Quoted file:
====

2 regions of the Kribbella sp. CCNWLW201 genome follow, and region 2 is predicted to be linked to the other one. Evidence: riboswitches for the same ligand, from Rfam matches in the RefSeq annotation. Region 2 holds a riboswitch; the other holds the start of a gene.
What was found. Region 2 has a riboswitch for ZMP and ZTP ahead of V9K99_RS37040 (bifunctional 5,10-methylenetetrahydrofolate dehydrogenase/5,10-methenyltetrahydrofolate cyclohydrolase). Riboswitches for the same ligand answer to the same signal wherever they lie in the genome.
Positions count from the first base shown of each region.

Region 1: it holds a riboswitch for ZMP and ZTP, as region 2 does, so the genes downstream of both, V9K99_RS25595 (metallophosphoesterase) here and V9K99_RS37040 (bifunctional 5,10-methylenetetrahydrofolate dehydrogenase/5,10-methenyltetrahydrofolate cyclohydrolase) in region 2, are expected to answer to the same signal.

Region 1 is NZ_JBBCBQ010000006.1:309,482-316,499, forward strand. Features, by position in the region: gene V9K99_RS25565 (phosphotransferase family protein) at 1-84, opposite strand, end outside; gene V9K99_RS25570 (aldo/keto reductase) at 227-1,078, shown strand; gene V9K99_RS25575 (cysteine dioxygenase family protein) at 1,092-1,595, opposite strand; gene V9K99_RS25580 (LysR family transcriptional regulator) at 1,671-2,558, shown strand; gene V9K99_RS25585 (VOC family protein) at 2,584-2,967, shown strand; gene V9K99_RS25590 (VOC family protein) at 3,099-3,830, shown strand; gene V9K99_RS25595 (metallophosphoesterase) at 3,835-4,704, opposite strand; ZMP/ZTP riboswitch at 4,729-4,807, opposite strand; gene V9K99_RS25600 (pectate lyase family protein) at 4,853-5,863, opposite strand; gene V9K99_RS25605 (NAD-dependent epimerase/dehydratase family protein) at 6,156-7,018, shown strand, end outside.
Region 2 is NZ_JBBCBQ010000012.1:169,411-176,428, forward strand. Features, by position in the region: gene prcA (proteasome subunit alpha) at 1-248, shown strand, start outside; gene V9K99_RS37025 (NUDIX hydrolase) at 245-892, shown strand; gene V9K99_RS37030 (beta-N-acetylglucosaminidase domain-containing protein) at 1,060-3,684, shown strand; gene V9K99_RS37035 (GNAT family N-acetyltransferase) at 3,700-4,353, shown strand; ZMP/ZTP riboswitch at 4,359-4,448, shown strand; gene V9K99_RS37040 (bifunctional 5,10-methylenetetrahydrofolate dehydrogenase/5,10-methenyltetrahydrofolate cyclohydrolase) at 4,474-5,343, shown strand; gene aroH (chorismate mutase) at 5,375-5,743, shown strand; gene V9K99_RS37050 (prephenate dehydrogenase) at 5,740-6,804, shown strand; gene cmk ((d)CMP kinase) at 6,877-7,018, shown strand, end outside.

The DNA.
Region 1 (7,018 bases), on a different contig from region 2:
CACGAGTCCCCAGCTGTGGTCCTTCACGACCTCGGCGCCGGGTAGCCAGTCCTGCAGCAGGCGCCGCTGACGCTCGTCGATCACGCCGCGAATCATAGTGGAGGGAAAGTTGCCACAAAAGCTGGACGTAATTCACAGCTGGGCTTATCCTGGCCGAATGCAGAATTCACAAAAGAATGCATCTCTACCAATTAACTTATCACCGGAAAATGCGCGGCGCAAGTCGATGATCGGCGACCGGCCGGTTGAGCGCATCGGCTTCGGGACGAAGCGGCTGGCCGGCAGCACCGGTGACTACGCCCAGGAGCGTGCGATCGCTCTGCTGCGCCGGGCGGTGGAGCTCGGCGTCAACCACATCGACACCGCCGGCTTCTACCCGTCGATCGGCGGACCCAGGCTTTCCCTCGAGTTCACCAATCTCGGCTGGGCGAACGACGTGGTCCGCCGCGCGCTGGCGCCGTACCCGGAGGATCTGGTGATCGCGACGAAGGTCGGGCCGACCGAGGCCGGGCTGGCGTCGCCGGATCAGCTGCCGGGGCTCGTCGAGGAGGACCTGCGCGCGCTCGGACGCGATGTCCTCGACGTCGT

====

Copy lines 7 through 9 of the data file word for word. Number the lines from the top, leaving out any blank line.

The DNA.
Region 1 (7,018 bases), on a different contig from region 2:
CACGAGTCCCCAGCTGTGGTCCTTCACGACCTCGGCGCCGGGTAGCCAGTCCTGCAGCAGGCGCCGCTGACGCTCGTCGATCACGCCGCGAATCATAGTGGAGGGAAAGTTGCCACAAAAGCTGGACGTAATTCACAGCTGGGCTTATCCTGGCCGAATGCAGAATTCACAAAAGAATGCATCTCTACCAATTAACTTATCACCGGAAAATGCGCGGCGCAAGTCGATGATCGGCGACCGGCCGGTTGAGCGCATCGGCTTCGGGACGAAGCGGCTGGCCGGCAGCACCGGTGACTACGCCCAGGAGCGTGCGATCGCTCTGCTGCGCCGGGCGGTGGAGCTCGGCGTCAACCACATCGACACCGCCGGCTTCTACCCGTCGATCGGCGGACCCAGGCTTTCCCTCGAGTTCACCAATCTCGGCTGGGCGAACGACGTGGTCCGCCGCGCGCTGGCGCCGTACCCGGAGGATCTGGTGATCGCGACGAAGGTCGGGCCGACCGAGGCCGGGCTGGCGTCGCCGGATCAGCTGCCGGGGCTCGTCGAGGAGGACCTGCGCGCGCTCGGACGCGATGTCCTCGACGTCGT